Occupation-Based Hand Therapy!

The field of occupational therapy has long since begun in it’s move away from a medical model approach to treatment and care and now embraces a more client-centered stance when it comes to treatment.   The 4 levels of intervention provided by Pedretti and Early (2005) are a useful way to address treatment in a way that involves the client and produces meaningful therapeutic activity. The 4 intervention levels do not necessarily follow each other on a continuum; some can occur simultaneously and it is worthwhile to note that they do not need to be followed on a strict step-by-step progression either.

1. Adjunctive Methods—
are used to prepare the client for occupational performance and include but are not limited to exercise, facilitation and inhibition techniques, positioning, splinting, sensory stimulation, and application of certain physical modalities.  At this level, the OT should be assessing and remediating performance components.  These methods are often used to prepare the client for purposeful activity and are often seen, though not limited, in the acute care setting.
2. Enabling Activities—are the steps toward the ability to perform purposeful activities.  Purposeful activity has goals beyond just being able to perform the motor components of the task and some clients aren’t ready for this yet.  Therefore devices and methods that simulate the activity are used at this level, such as work simulators, driving simulators, tabletop practice activities, practice boards and hooks for mastering dressing, etc. Equipment can also be enabling such as wheelchairs and other ambulatory aids, communication devices, and environmental control objects.  The OT continues to assess and remediate but also begins to teach in performance areas.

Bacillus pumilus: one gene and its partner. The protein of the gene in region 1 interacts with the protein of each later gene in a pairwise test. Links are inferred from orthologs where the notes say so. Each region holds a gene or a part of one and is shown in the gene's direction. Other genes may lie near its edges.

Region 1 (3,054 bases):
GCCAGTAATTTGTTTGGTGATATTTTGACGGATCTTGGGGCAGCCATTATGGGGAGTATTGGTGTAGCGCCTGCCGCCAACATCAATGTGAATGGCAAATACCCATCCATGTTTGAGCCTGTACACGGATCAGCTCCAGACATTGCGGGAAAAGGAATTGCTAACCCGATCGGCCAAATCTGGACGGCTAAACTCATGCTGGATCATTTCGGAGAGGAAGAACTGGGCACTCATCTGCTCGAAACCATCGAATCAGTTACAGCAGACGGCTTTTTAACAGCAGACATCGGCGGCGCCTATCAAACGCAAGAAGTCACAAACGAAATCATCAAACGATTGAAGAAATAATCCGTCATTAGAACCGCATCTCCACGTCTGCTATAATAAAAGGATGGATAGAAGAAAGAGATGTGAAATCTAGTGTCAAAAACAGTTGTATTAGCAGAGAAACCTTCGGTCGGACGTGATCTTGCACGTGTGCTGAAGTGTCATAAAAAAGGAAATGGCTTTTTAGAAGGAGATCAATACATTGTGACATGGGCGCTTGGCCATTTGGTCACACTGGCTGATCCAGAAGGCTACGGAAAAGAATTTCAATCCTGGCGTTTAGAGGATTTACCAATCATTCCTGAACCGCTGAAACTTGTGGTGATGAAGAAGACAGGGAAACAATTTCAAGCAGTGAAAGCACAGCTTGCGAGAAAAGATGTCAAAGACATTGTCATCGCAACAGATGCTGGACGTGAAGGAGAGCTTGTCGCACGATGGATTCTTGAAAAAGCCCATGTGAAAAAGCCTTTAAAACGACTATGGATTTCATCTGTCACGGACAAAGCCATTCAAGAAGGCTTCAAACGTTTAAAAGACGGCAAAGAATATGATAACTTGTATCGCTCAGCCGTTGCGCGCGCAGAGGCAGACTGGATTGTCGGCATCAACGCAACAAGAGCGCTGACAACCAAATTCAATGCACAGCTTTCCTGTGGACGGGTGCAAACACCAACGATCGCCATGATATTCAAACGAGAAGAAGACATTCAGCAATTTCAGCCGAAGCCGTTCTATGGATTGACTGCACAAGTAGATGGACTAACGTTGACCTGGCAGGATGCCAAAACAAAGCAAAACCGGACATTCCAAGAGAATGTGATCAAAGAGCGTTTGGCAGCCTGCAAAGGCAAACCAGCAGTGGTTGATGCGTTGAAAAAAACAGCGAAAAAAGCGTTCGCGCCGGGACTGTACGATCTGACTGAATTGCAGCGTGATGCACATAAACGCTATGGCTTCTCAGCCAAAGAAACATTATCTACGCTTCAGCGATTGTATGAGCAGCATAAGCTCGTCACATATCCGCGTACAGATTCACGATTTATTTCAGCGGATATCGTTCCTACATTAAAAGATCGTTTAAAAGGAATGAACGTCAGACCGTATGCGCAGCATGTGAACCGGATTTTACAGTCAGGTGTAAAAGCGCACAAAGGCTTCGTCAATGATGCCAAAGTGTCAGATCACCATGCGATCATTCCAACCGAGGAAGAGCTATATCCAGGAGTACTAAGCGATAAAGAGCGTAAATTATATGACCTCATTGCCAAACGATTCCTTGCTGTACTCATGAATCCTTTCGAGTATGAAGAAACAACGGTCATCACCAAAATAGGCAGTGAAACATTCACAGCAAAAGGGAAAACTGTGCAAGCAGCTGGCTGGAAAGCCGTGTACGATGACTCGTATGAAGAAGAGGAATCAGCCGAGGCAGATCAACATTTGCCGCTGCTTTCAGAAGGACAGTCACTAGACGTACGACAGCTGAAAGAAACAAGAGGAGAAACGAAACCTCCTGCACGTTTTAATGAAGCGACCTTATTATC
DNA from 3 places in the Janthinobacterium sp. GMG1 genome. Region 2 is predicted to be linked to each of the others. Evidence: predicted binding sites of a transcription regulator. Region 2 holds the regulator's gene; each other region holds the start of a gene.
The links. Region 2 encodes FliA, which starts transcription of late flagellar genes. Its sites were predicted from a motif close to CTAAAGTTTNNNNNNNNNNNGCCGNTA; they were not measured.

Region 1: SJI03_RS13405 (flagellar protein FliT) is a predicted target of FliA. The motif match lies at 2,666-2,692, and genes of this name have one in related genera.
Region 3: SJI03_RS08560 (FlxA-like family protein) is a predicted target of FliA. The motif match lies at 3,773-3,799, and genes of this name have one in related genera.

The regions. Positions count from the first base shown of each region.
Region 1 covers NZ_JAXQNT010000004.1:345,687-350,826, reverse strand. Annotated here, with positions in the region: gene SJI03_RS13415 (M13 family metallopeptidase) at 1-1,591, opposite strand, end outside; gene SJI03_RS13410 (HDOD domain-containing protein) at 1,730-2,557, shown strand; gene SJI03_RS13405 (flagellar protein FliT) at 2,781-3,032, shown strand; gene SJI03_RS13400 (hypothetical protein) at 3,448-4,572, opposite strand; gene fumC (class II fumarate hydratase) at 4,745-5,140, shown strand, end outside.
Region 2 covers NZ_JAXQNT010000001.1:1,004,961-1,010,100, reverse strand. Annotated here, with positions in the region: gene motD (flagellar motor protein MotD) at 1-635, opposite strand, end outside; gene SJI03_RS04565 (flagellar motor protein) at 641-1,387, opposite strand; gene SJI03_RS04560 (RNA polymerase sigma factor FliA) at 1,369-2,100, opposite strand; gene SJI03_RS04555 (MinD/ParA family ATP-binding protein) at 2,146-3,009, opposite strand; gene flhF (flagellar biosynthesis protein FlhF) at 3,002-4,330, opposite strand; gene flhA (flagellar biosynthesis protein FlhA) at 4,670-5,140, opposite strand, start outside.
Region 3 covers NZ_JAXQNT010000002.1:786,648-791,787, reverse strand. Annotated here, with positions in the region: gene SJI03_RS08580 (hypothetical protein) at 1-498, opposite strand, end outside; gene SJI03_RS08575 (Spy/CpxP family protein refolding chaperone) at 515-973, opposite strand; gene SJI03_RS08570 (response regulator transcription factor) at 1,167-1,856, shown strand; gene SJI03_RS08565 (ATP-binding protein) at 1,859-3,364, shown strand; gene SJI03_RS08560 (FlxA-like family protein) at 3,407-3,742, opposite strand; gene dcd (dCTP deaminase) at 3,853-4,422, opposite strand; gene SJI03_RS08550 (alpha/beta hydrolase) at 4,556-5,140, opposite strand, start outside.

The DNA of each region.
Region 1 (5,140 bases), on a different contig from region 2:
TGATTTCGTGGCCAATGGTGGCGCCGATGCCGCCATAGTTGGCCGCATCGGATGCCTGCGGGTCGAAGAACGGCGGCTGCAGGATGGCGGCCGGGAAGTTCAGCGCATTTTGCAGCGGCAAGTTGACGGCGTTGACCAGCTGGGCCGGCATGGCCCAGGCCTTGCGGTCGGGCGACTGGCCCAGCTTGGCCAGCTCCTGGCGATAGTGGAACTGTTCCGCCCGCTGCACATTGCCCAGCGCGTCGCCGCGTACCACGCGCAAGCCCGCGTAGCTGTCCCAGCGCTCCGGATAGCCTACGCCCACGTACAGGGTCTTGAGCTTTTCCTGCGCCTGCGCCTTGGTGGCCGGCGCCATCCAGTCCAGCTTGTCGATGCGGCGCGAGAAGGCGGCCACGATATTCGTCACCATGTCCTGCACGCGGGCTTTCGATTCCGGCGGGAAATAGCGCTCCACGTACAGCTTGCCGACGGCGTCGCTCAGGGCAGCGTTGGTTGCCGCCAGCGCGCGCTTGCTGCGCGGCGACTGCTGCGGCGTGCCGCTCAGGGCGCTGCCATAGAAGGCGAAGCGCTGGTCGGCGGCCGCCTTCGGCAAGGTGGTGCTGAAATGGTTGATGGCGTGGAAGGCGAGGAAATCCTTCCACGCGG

3. Purposeful Activity—
includes activities that have a relevant goal and that are meaningful to the client.  The client determines the purposefulness of the activity  because such activities are part of their life roles and/or daily routines.  Such activities, like feeding, dressing, mobility, communication, art, sports, work, etc., are examples.  Purposeful activity enhances functioning in performance areas and at this stage, the OT is concerned with assessing and remediating deficits in those performance areas. 
4. Occupation-Based Activity—
engages the client in occupation in her or her own environment and in the community setting.  The OT’s involvement should begin to decrease as the client performs ADLs, IADLs, play, and leisure to his or her own maximum capacity.

How can I start to integrate some occupation-based treatment into my clinical practice?

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